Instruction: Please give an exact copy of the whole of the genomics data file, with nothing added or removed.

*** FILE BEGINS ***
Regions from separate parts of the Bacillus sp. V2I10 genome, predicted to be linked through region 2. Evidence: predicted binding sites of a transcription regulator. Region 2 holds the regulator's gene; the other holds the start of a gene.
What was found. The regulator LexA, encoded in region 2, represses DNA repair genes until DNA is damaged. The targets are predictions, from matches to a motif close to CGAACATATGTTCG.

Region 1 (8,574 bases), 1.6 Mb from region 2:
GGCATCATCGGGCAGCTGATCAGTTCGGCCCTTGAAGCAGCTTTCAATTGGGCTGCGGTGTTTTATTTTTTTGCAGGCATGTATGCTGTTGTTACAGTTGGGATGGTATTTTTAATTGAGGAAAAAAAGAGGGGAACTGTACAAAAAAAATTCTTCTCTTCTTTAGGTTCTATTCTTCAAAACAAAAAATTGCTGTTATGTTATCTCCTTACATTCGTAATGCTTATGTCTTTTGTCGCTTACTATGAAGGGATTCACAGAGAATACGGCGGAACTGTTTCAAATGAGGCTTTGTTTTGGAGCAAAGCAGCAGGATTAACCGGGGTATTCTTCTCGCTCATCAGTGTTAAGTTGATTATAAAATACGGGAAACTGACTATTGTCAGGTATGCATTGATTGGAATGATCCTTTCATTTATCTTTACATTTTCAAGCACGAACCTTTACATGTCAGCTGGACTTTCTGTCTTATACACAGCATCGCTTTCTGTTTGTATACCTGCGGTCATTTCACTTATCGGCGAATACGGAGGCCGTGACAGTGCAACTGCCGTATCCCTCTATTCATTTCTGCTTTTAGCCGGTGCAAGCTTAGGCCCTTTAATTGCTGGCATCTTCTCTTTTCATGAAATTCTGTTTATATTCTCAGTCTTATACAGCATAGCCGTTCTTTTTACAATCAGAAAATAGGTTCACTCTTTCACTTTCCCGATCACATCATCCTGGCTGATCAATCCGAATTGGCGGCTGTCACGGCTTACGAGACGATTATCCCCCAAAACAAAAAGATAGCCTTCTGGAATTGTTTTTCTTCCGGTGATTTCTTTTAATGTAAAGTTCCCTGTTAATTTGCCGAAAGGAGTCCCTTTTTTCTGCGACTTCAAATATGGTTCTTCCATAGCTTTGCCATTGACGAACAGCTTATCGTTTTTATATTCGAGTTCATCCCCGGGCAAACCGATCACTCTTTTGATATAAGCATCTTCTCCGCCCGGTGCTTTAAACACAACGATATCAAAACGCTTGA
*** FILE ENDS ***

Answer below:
Regions from separate parts of the Bacillus sp. V2I10 genome, predicted to be linked through region 2. Evidence: predicted binding sites of a transcription regulator. Region 2 holds the regulator's gene; the other holds the start of a gene.
What was found. The regulator LexA, encoded in region 2, represses DNA repair genes until DNA is damaged. The targets are predictions, from matches to a motif close to CGAACATATGTTCG.

Region 1 (8,574 bases), 1.6 Mb from region 2:
GGCATCATCGGGCAGCTGATCAGTTCGGCCCTTGAAGCAGCTTTCAATTGGGCTGCGGTGTTTTATTTTTTTGCAGGCATGTATGCTGTTGTTACAGTTGGGATGGTATTTTTAATTGAGGAAAAAAAGAGGGGAACTGTACAAAAAAAATTCTTCTCTTCTTTAGGTTCTATTCTTCAAAACAAAAAATTGCTGTTATGTTATCTCCTTACATTCGTAATGCTTATGTCTTTTGTCGCTTACTATGAAGGGATTCACAGAGAATACGGCGGAACTGTTTCAAATGAGGCTTTGTTTTGGAGCAAAGCAGCAGGATTAACCGGGGTATTCTTCTCGCTCATCAGTGTTAAGTTGATTATAAAATACGGGAAACTGACTATTGTCAGGTATGCATTGATTGGAATGATCCTTTCATTTATCTTTACATTTTCAAGCACGAACCTTTACATGTCAGCTGGACTTTCTGTCTTATACACAGCATCGCTTTCTGTTTGTATACCTGCGGTCATTTCACTTATCGGCGAATACGGAGGCCGTGACAGTGCAACTGCCGTATCCCTCTATTCATTTCTGCTTTTAGCCGGTGCAAGCTTAGGCCCTTTAATTGCTGGCATCTTCTCTTTTCATGAAATTCTGTTTATATTCTCAGTCTTATACAGCATAGCCGTTCTTTTTACAATCAGAAAATAGGTTCACTCTTTCACTTTCCCGATCACATCATCCTGGCTGATCAATCCGAATTGGCGGCTGTCACGGCTTACGAGACGATTATCCCCCAAAACAAAAAGATAGCCTTCTGGAATTGTTTTTCTTCCGGTGATTTCTTTTAATGTAAAGTTCCCTGTTAATTTGCCGAAAGGAGTCCCTTTTTTCTGCGACTTCAAATATGGTTCTTCCATAGCTTTGCCATTGACGAACAGCTTATCGTTTTTATATTCGAGTTCATCCCCGGGCAAACCGATCACTCTTTTGATATAAGCATCTTCTCCGCCCGGTGCTTTAAACACAACGATATCAAAACGCTTGA